I think it'll also go further than that-- not just insights formerly available through experience, but also generating new insights that even the experienced employee may have missed (and perhaps even stubbornly disagreed with if the data wasn't there to back it up)!

Pat  Hohl's picture
Pat Hohl on Jan 28, 2020 3:57 am GMT

Yes sir! 

Bob Meinetz's picture
Bob Meinetz on Jan 28, 2020 7:25 am GMT

"Astonishingly, some of Gene’s valuable boomer insights can now be gained with contemporary digital techniques."

Astonishing is how often technology has been judged a suitable replacement for experience, and how predictably and miserably it has failed.

Guess you'll have to learn the hard way (talk to the electrical and structural engineers who designed the Boeing 737's airframe and avionics).

Matt Chester's picture
Matt Chester on Jan 28, 2020 1:59 pm GMT

I think if you consider the whole of this article, you'll see it's not about replacing experience with AI, but using it as a tool that can augment and enhance the insights available when put in the hands of those with experience and who understand the context:

Will AI replace knowledgeable employees? No. Yet, AI is causing a shift -- adding new ways to discover insights formerly only available through experience.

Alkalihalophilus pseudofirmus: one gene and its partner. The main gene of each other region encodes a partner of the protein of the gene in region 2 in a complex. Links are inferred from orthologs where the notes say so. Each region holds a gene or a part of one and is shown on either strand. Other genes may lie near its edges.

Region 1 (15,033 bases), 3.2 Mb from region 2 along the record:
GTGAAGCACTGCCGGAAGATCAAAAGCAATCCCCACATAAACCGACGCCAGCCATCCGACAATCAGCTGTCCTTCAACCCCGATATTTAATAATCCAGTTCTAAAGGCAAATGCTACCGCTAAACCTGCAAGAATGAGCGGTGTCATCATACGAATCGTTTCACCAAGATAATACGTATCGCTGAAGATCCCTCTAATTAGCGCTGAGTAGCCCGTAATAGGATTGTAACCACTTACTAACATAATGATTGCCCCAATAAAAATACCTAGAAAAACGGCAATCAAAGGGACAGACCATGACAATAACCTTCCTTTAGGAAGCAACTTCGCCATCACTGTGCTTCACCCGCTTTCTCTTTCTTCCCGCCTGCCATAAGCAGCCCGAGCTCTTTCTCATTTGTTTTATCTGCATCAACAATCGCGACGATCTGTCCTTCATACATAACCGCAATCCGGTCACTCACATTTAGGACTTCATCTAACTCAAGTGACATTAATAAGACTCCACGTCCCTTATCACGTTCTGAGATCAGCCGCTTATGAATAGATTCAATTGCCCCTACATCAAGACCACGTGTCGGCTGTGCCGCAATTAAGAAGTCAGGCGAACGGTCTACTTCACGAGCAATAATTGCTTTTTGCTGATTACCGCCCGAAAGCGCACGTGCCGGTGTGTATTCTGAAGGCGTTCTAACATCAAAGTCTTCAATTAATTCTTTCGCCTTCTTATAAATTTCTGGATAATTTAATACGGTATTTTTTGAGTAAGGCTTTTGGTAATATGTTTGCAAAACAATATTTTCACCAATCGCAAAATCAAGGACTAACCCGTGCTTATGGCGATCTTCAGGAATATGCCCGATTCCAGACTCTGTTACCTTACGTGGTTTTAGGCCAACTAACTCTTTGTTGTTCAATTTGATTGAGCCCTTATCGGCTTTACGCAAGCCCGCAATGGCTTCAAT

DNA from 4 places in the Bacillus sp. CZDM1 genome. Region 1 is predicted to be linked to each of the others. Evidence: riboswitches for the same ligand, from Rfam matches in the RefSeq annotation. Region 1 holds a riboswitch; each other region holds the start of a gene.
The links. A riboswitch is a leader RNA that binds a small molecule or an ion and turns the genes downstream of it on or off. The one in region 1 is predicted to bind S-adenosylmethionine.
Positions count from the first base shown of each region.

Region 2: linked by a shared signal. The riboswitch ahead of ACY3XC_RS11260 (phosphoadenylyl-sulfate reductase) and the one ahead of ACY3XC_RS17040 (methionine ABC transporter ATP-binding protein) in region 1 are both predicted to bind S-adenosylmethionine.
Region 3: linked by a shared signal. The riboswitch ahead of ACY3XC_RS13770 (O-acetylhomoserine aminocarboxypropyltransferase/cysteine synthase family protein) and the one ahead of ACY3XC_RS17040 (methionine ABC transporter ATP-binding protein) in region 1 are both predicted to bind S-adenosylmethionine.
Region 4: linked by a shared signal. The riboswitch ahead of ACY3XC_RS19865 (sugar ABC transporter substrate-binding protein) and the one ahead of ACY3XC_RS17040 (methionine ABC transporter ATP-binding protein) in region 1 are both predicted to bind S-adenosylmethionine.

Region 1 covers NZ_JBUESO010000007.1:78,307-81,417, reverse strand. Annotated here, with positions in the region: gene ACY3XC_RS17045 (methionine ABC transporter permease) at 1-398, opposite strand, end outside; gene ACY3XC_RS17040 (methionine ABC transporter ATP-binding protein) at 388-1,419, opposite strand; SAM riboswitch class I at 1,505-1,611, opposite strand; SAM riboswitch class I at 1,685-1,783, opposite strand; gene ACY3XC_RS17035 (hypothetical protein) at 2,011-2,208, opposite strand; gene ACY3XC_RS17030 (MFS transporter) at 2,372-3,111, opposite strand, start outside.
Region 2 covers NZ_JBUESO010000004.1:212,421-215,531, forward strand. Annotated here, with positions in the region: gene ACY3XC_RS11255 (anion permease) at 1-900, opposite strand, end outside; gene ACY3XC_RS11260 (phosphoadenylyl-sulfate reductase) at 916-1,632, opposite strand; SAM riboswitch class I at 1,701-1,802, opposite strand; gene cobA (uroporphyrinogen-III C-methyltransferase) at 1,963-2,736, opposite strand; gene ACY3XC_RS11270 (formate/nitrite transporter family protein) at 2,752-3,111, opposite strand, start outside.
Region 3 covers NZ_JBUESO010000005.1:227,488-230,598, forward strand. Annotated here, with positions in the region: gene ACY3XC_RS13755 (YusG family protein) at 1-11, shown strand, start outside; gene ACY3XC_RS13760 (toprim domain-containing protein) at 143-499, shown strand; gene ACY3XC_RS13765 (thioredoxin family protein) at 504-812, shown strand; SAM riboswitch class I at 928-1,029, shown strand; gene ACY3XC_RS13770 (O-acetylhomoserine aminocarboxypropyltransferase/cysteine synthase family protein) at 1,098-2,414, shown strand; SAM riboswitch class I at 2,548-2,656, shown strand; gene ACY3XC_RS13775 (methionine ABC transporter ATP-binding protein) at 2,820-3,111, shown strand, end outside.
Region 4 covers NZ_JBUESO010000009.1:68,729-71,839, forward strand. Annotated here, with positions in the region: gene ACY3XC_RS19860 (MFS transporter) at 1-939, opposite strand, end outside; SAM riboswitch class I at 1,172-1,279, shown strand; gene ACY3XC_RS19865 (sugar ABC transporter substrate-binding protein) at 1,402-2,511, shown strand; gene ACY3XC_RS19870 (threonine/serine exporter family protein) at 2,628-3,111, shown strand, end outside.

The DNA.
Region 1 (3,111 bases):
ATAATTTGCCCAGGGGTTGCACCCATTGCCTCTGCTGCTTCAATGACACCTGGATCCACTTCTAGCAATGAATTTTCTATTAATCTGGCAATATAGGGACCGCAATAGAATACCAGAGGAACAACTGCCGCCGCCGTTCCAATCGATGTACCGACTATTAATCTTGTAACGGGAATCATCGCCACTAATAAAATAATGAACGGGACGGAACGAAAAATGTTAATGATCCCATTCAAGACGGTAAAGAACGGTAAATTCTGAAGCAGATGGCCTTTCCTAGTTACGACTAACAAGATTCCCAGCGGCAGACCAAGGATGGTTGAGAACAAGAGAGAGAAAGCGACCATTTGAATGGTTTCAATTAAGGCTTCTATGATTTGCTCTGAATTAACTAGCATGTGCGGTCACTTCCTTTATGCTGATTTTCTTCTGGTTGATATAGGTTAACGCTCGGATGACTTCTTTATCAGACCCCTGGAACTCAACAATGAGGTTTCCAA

Bob Meinetz's picture
Bob Meinetz on Jan 31, 2020 4:00 pm GMT

How does AI discover an "insight" Matt?

insight n. the capacity to gain an accurate and deep intuitive understanding of a person or thing.

By definition, insight is beyond the realm of artificial intelligence.

Matt Chester's picture
Matt Chester on Jan 31, 2020 5:23 pm GMT

OK, got me with semantics there-- but the fact is if AI extracts useful data that would have taken immense time and effort for a person (who is prone to human error) and presents them in useful and clear ways for the employee who can then take that information and apply their knowledge and act upon that. AI + experience will deliver more value than experience alone, and those with the knowledge should welcome these advances that can enhance their abilities

Bob Meinetz's picture
Bob Meinetz on Feb 2, 2020 4:50 pm GMT